And just as with LastPass, we wanted a password app that allowed us to keep control of and manage our own data. We noticed that entering that master password over and over again throughout one browsing session got tedious. Tedium is dangerous when it comes to security because it tempts users to create simple, low-security master passwords. And that defeats the purpose of the app. 

Besides, a keylogger or spycam has a higher chance of compromising  master passwords that need to be entered multiple times a day--and may be entered in the wrong entry field due to user error, exposing all its characters on screen. 

1Password’s focus on managing passwords actually makes the organization of passwords another thing to worry about. We wanted something that allows passwords to work like a key does in a lock: keep your key safe until you need to use it, and don’t worry about it it until you need it again. To us, the safety and ease of the login experience counts most toward a smoother browsing experience. So we kept searching for a light, mostly invisible app, with only the features users love and use most.


So rather than focusing on the organization of secure passwords and files, KeyReel’s iPhone and MacOS apps sync with its browser extension to make login experience itself minimalist,  safe, and local. Passwords are stored in an encrypted vault on your iPhone and accessed by your Mac via secure, local Bluetooth connection. 

You don’t need ever to enter your master password (unless you recovering database from the backup). Whenever you browse on your computer with your iPhone within Bluetooth range, the requested information automatically appears in the login screen. When you pick up your phone and leave your computer behind, the encrypted Bluetooth link is broken, and your passwords stay with you on your phone.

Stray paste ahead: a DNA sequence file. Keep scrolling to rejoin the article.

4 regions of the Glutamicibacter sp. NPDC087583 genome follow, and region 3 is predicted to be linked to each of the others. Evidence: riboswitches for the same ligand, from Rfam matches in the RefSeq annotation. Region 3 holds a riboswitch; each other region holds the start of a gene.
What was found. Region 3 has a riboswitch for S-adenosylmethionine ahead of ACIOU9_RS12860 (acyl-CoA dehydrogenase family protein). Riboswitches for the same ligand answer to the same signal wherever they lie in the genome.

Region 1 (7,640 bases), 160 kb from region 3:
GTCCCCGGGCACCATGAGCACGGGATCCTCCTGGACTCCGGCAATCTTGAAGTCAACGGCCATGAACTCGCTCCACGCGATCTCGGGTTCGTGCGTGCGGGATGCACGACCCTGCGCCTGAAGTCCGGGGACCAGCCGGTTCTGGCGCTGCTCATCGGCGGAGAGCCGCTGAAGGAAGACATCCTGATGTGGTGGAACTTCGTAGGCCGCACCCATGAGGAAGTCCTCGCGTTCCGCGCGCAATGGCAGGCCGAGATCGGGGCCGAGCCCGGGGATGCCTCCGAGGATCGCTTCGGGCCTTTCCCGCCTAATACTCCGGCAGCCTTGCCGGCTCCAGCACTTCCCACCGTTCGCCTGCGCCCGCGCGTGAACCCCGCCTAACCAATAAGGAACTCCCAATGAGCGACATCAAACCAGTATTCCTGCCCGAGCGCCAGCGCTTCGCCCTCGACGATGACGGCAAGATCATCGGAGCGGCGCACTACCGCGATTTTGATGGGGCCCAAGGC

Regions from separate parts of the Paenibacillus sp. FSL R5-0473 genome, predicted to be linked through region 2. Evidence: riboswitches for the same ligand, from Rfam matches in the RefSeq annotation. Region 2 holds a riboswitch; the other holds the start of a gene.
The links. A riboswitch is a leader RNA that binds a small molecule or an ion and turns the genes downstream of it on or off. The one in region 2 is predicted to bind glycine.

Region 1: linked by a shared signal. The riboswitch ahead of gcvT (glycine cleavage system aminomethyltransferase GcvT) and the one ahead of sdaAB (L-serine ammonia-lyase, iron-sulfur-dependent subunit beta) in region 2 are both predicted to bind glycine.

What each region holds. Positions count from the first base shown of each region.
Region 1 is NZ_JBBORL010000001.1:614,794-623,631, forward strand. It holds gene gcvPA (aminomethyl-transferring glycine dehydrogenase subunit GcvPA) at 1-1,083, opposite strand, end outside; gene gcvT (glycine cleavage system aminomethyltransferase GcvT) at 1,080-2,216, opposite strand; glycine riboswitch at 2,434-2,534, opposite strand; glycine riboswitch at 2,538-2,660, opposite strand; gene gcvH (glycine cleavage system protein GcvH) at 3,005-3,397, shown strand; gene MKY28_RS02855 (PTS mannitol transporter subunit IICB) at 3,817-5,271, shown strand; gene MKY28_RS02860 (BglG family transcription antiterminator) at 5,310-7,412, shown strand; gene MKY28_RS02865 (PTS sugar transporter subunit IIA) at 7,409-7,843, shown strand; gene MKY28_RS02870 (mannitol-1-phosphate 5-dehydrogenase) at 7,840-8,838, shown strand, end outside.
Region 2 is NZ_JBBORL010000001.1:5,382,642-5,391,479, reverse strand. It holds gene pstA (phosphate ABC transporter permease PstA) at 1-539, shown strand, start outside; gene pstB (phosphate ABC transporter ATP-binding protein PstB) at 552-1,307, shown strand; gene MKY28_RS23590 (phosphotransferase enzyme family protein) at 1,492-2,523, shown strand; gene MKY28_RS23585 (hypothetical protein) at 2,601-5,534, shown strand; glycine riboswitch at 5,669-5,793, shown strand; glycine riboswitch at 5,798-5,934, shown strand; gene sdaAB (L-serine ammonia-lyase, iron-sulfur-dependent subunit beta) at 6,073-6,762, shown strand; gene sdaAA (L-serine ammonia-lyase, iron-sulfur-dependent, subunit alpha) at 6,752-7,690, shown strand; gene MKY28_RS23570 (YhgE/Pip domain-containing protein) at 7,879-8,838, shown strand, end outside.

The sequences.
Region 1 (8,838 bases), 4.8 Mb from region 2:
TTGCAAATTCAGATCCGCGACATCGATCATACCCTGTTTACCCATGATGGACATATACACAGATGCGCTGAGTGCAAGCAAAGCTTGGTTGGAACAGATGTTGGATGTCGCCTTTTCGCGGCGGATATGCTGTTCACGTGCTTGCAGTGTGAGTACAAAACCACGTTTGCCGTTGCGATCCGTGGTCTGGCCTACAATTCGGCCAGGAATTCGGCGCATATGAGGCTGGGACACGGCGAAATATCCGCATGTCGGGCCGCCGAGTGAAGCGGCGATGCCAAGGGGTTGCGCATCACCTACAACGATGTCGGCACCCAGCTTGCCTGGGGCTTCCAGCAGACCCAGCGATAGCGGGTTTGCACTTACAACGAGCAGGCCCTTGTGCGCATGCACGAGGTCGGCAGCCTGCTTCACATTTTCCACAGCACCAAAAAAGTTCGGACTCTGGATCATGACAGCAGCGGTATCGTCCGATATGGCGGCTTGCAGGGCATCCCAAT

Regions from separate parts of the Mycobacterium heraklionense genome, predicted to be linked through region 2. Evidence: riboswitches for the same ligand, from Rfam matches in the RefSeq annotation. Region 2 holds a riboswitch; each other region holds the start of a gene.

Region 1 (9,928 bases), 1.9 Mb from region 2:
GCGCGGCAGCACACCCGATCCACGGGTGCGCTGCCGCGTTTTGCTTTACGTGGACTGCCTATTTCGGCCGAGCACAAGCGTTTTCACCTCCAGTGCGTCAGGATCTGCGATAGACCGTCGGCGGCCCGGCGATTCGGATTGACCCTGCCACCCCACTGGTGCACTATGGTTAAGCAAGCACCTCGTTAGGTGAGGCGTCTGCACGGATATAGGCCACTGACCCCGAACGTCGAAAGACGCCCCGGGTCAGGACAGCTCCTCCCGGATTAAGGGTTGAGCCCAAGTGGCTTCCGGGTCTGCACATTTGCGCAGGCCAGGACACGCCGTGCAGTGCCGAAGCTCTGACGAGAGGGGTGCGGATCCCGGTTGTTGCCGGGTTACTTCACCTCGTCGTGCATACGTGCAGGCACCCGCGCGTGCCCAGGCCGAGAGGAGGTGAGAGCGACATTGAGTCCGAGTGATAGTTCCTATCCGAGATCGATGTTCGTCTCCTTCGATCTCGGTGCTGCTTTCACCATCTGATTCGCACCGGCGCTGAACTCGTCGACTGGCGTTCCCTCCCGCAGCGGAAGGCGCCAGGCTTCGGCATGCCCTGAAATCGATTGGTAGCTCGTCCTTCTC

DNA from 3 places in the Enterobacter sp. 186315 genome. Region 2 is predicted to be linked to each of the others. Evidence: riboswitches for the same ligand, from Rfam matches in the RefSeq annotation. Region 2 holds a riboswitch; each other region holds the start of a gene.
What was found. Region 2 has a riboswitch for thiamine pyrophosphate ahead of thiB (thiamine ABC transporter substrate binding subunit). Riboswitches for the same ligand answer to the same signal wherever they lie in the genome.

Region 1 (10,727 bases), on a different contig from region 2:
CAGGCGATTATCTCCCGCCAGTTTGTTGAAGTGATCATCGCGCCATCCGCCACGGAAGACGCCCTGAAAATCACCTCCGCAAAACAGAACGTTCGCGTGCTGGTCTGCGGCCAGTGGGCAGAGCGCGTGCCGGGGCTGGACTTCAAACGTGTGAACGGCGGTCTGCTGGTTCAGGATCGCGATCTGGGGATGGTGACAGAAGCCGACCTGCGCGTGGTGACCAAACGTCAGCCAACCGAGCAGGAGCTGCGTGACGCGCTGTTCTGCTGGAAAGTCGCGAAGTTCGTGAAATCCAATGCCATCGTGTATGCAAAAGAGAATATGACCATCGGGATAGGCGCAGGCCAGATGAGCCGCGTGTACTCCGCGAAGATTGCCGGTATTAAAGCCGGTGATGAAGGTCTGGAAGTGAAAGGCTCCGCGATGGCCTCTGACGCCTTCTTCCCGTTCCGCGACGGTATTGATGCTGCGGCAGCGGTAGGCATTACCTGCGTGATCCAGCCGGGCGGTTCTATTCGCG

For more sensitive accounts that store banking, medical, and other personal data, you have the option to add a second authentication factor sent to your phone, which you can verify via PIN or TouchID. Because your passwords are stored locally and sent via local connection, the information never crosses the path of any hacker on any network. 

Although the local connection gave us peace of mind about its safety for data storage and transfer, we still wanted the speed and convenience of cloud apps. So we built lightweight iOS and MacOS apps, and a practically invisible web extension. As the three components run as one, it’s barely noticeable in operation.

Feedback from beta-testers and early adopters told us the most important features to them are data import/export and password generation capabilities. So we’ve added those as well as the ability to add notes to each account, but we’ve kept our focus on the login experience. Now KeyReel’s advanced web parsing is better at detecting login screens than both LastPass and 1Password.

If you want to try KeyReel, now’s the time! We’re going to be switching to a premium model soon as part of KeyReel’s growth into the ultimate login assistant. We would love to have you with us on the journey. Remember: all your data stays with you, you get access to all its features, and you don’t even need to set up a new account. Happy logins!